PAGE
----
18. 18. Voice Extreme™ Toolkit Programmer’s Manual Sample Projects Speaker Independent (sidemo.vep) This program demonstrates the Speaker Independent Speech Recognition technology. Operation: After an initial BEEP the program loops forever, waiting for button presses. Press Button A for a full prompt Press Button B for a short prompt. Respond to the prompt by saying one of the 6 possible words. The program tells you what word you said or announces an error. Notes: The program is linked with both a SPEECH and a WEIGHTS data file. This program calls the PatGenW and Recog functions and checks their returns. It illustrates the use of the confidence level stored in the WEIGHTS file and special processing for NOTA (None Of The Above) recognition. Files: sidemo.vec (source) sidemo.ves (speech) si6.vew (weights) Speaker Independent Math (simath.vep) This program demonstrates the Speaker Independent speech Recognition technology, using the Prior function for emphasizing the correct answer in a weight set. Operation: After an initial BEEP the program loops forever, waiting for user to press Button A. When the button is pressed, the program generates a random math problem, asks it and waits for an answer. If the answer has a low confidence level, the program re-prompts for confirmation, and then announces the final Correct/Incorrect result. Note: This program illustrates the use of more than one weight set, using Prior to emphasize the right answer, accessing the multiple results from recognition and using them to re-prompt for confirmation. Files: simath.vec (source) simath.ves (speech) noyes.vew (weights) digits.vew (weights) Continuous Listening (clsi.vep) This program demonstrates Continuous Listening used with the Speaker Independent technology. Operation: The program loops forever, waiting for the user to say "Place call" and beeps at the beginning of each loop. It lights the green LED to signal that it is "ready" for the first word, the red LED when it is "busy" processing either word, and the yellow LED to signal that it is "triggered" for the 2nd word. It lights all of the LEDs to signal that it is "activated"; i.e. it has recognized both words. It also announces "Sensory Powered". If any PatGen or Recognition error condition occurs, the program beeps and waits again for "Place call". Note: This program illustrates the use of the confidence levels stored in the weights file and the use of word durations to speed rejection of inappropriate words. It also can be edited to show the effects of the different MicDistances. Files: clsi.vec (source) sensopow.ves (speech) sidemo.ves (speech) cldemoa.veo (sentence table) place.vew (weights) call.vew (weights) 18 P/N 80-0200-D © 2002 Sensory Inc.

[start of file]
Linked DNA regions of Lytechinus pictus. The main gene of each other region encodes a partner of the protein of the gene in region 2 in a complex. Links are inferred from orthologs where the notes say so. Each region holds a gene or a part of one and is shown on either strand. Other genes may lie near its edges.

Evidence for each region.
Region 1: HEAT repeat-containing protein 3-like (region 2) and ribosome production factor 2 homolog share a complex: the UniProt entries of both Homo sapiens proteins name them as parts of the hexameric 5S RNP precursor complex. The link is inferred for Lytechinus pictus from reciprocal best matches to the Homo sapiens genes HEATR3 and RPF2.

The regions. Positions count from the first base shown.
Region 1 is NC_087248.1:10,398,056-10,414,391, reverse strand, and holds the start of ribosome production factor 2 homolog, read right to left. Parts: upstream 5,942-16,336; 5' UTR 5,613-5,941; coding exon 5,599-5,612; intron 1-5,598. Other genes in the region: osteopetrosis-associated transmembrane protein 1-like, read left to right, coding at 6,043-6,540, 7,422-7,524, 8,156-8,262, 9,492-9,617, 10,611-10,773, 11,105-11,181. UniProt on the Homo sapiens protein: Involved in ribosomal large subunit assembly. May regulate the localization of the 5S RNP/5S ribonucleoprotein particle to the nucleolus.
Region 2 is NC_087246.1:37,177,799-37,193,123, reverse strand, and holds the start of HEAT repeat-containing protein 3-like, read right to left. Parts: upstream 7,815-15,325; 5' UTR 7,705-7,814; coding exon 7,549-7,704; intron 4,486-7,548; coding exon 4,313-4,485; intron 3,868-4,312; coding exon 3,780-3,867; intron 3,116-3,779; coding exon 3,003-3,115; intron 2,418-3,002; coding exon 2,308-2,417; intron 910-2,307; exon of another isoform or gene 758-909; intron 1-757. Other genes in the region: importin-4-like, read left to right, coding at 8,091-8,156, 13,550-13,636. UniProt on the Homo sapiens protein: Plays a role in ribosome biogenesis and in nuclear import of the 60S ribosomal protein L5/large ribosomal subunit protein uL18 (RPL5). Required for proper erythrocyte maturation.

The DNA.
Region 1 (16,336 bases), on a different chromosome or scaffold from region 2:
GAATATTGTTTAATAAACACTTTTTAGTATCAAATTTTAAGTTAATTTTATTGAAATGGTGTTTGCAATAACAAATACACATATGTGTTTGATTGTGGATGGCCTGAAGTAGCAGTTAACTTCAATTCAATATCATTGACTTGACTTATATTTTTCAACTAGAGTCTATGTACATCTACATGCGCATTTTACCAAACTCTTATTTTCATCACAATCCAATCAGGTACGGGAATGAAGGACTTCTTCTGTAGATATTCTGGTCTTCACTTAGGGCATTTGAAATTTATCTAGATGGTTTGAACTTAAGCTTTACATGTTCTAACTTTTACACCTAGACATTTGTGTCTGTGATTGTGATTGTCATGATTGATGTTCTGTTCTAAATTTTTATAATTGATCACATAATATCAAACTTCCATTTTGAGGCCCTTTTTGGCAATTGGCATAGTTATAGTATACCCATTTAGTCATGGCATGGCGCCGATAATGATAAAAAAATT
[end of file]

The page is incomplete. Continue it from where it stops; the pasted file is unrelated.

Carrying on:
19. 19. Programmer’s Manual Voice Extreme™ Toolkit Speaker Dependent Sfx (sdsfx.vep) This program demonstrates Speaker Dependent technology. Operation: After an initial BEEP the program loops forever, waiting for button presses. Button A initiates a recognition phase, where the program prompts for a command, then attempts to recognize it and emit the corresponding sound (it Beeps if none trained). Button B initiates the training phase, where the program prompts for up to six words (e.g. FORWARD, LASER, SHIELD, TARGET, ROTATE, STOP). This phase can be aborted by pressing Button A or by not responding to the prompt for the next password (it beeps if all are trained). Button C announces all commands already trained (beeps if none trained). Notes: The program is linked with two sentence tables, one for the sound effects and one for prompts and error messages. It illustrates the use of simultaneous PatGen and Record, where the actual voice pattern for each command is saved and can be replayed. It illustrates the use of variables in Flash (non-volatile) memory, so that commands trained during one session are still available in later sessions (i.e. after a system reset). It illustrates the use of RecogSD to compare a newly trained template with others already in the set, in order to reject a command which is too similar to one already trained. The lines which actually configure and output signals in response to the various commands have been commented out, but serve as examples of how one might use such a feature. Files: sdsfx.vec (source) sddemo.ves (speech) lasers.vea (speech) sddemoa.veo (sentence table) lasersa.veo (sentence table) si6.vew (weights) Speaker Verification (svdemo.vep) This program demonstrates Speaker Verification technology. Operation: After an initial BEEP the program loops forever, waiting for button presses. The user may want to run HyperTerminal to see debug printout from the Speaker Verification process. Button A initiates a recognition phase, where the program waits for the user to say each password in order (it BEEPs if none trained). Button B initiates the training phase, where the program prompts for up to four passwords. The red LED is on during Pattern Generation. This phase can be aborted by pressing Button A or by not responding to the prompt for the next password (it BEEPs if all are trained). Button C allows the user to cycle the "level" which controls the tradeoff between false accepts and false rejects (1-5, with 5 being the strictest). Notes: This program illustrates direction of debug output to the serial port and also the need to temporarily disable the RS-232 lines during PatGen. It also uses the #pragma directives. Files: svdemo.vec (source) svdemo.ves (speech) svdemoa.veo (sentence table) Word Spot (wsdemo.vep) This program demonstrates Word Spot technology. Operation: After an initial BEEP the program loops forever, waiting for button presses. Button A initiates a recognition phase, where the program waits for the user to say each password in order (it BEEPs if none trained). The green LED comes on when the program is listening for the first word, the yellow LED comes on when the program is listening for the second. When the second word is recognized, the red LED comes on for a second. If a timeout occurs, the program double BEEPs. © 2002 Sensory Inc. P/N 80-0200-D 19